Choice, Care, and Cleaning of Bedsteads, Mattresses, etc. - Suitable Qualities and Prices-How to air and make a Bed - Blankets - Sheets - Daily Work of Washstand -Order of Work.

Cowper, in his poem, tells us of the origin of the sofa, how from stools supported by three legs was evolved the idea of a massive slab (supported by four legs), wadded and covered with colours variously wrought. The origin of beds seems to be lost in the dim past; but from old engravings we can see that in the times of Edward IV. they were very gorgeous. At Knole, in Kent, the bed on which James I. slept is shown, with its curtains of cloth of gold costing 8000. Most of us can remember in old houses seeing huge four-posters, which are now happily obsolete.

One improvement has been the substitution of metal for wooden bedsteads, metal not affording hiding-places for insect life or disease germs, though even metal bedsteads should be wiped over once a year with a cloth dipped in a solution of carbolic acid. The wooden bedsteads, at present on view, are certainly most artistic, but will probably prove to be a passing fancy, as the objections to them are beyond answer.


Black-japanned iron double bedsteads, with brass rails and knobs, may be bought for 2 10s.; more substantial ones of the same variety for 3 10s. Plain single iron bedsteads cost from 19/- to 21/-, including the wire mattress. Brass bedsteads vary from 9 to 15 and upwards; the very best quality in solid brass and exceptionally handsome design costing as much as 100. Twin bedsteads vary from 10/11 each to 13 13s. the pair for ordinary use.


It is well to avoid those that have very intricate work at the foot, as it requires much time to eject all dust; plain, massive, round or square supports are easily dusted and always look well. The simpler a bed is the healthier; curtains only harbour dust and keep off air; even a valance is not desirable, as it prevents a free circulation of air under a bedstead, and tends to encourage the utilization of that space into a boxroom. A fine linen sheet, prettily trimmed with coarse torchon lace, spread over the mattress and falling below the counterpane, makes a dainty finish. For those who wish a bedstead of handsome appearance the " Italian," with its hinged curtain-rails, is advisable, as at night the draperies can be placed flat against the wall.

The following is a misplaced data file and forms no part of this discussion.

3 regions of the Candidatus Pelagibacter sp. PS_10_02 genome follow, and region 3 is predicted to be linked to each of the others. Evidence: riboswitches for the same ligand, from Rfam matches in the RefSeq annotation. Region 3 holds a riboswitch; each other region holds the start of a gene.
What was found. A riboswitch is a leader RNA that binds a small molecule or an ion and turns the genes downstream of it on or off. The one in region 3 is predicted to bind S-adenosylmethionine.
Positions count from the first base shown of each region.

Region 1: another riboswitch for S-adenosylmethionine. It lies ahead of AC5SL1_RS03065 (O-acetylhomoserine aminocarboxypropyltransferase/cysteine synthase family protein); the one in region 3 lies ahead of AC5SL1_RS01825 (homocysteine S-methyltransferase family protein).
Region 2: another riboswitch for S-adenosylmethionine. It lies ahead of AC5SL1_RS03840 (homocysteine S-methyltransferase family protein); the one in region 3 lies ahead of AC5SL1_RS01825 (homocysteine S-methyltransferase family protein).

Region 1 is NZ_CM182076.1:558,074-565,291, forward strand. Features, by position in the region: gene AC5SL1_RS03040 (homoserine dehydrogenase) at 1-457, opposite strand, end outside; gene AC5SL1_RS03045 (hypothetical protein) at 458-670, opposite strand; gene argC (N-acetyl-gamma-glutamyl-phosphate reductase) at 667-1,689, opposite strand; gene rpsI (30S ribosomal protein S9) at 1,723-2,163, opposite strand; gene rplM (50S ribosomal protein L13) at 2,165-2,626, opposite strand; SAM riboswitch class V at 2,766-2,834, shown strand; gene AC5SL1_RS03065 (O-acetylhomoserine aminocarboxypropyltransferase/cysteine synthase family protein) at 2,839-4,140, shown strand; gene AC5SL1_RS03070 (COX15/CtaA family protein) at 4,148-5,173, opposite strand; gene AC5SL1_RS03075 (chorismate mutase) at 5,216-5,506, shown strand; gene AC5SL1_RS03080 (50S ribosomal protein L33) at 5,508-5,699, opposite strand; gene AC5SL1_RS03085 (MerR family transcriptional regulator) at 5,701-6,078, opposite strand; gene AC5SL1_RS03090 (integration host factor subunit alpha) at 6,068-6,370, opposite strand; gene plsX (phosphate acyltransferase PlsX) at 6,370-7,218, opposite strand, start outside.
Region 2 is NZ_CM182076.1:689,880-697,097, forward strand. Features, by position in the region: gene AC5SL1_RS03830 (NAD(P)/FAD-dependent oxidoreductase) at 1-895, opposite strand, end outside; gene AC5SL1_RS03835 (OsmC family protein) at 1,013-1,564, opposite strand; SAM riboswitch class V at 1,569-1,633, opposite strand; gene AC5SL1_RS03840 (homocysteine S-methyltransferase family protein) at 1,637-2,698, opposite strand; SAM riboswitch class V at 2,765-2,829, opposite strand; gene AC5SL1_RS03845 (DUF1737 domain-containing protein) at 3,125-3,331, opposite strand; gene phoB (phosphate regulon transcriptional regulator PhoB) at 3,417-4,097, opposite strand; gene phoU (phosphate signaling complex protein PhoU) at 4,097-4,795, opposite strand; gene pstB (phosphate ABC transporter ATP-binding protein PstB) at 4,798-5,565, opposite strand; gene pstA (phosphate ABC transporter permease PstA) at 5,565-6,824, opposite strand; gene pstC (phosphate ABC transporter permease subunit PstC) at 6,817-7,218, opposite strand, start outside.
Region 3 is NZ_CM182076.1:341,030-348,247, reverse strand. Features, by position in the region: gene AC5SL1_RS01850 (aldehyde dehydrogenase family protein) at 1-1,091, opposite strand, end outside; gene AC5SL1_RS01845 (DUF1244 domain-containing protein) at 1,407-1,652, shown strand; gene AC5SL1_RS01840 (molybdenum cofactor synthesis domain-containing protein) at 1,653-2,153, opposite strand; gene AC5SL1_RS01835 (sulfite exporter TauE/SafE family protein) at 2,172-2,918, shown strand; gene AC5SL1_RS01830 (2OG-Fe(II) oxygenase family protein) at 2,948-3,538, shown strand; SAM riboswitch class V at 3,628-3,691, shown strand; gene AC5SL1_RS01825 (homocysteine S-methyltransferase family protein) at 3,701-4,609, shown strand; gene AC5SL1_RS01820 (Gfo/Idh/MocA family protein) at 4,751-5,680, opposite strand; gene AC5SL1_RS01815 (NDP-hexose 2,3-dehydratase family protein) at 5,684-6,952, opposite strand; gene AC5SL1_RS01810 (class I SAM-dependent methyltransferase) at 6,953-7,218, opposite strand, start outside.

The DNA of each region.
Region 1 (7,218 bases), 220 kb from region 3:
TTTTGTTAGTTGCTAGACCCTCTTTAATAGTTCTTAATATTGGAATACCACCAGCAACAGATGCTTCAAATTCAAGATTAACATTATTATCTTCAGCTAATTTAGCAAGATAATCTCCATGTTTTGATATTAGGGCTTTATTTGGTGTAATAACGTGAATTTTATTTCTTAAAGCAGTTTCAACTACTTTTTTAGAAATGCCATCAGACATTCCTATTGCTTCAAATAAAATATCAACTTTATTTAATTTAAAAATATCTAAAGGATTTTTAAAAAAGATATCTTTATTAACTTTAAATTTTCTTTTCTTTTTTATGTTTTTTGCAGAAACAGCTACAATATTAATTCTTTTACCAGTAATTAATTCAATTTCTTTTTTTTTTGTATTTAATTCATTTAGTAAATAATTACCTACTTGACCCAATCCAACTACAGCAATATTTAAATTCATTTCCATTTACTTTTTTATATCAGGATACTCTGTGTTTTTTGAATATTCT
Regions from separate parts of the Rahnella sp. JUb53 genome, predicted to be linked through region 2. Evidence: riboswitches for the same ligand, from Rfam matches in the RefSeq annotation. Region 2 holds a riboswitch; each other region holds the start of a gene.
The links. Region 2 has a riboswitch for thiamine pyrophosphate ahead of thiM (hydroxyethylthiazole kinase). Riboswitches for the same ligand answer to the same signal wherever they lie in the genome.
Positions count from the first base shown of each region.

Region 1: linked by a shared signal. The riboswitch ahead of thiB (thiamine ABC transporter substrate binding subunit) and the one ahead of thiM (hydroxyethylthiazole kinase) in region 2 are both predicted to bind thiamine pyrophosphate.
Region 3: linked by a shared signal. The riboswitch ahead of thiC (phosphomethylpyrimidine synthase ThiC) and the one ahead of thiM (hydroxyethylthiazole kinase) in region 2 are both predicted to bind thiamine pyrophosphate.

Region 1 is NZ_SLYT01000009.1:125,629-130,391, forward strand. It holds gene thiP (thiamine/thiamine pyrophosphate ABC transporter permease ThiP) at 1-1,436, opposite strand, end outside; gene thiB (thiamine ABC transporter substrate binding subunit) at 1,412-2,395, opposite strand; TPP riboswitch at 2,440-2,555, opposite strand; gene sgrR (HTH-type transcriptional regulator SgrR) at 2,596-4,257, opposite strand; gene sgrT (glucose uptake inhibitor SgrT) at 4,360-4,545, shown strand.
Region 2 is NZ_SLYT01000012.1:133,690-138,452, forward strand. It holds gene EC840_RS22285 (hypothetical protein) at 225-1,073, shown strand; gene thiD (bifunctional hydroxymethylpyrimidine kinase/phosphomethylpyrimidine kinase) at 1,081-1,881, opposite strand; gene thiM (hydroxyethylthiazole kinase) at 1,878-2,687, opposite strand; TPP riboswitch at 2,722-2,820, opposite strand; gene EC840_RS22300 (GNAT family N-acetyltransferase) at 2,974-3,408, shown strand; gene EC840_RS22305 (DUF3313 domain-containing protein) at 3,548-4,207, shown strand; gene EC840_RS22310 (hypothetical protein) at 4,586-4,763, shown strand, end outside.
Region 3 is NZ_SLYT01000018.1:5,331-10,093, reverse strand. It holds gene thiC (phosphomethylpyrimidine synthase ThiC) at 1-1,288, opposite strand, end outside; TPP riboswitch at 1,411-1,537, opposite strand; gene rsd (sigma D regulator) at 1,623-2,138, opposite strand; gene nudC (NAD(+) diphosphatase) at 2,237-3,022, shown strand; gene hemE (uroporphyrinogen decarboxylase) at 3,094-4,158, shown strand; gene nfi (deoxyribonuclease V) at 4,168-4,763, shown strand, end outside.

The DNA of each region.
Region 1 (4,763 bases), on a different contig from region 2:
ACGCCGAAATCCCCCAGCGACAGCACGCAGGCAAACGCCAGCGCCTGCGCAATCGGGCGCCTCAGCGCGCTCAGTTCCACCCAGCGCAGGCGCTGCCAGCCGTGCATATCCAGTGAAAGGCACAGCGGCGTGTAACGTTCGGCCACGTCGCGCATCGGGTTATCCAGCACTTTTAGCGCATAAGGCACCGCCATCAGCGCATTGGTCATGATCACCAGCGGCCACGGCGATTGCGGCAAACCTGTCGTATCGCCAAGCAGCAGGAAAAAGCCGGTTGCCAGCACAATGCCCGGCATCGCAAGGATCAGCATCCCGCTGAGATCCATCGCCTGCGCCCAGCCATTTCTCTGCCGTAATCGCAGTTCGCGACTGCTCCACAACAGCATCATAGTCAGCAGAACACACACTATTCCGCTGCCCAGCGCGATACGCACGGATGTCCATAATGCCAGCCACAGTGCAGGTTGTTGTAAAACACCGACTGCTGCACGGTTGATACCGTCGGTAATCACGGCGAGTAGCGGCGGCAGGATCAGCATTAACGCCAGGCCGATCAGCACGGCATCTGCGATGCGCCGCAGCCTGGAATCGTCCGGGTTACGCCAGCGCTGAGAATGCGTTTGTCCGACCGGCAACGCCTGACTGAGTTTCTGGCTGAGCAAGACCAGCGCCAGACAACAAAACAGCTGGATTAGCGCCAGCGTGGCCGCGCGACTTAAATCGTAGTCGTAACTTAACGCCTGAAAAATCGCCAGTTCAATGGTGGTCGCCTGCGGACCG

Wire Mattresses

1. SPIRAL SPRINGS. These are old-fashioned and com-fortable, but apt to get out of order.

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2. DOUBLE-WOVEN STEEL WIRE. These are strong and comfortable.

3. SPRING CHAIN. In these the steel wire chains are placed about 2 inches apart, and are crossed at intervals with supports to prevent them sinking in the middle.

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4. CHAIN AND MESH. These are cheap, flexible, and strong.

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5. CANADIAN MESH. These are made of steel, copper-coated and lacquered.

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Most wire mattresses are provided with screws at the end, which can be tightened if after use there is a tendency to sinking or "sagging."

PALLIASSES are made of wheat straw, and cost about 5/-for a single bed; they are not very general nowadays.

BOX MATTRESSES are also old-fashioned, but are liked by those who care for a high bedstead. The ventilation is not as good as in the case of wire mattresses, and they are not as cleanly, and if by any chance vermin should get into them there is no cure. They are too cumbersome for one person to lift.

FEATHER BEDS are most unhealthy, the body sinks down into them, thus preventing the escape of perspiration, and making ventilation difficult; they are very heating, and in case of illness the nurse's duties become most difficult. They require to be well shaken every day, and occasionally the feathers should be cleaned.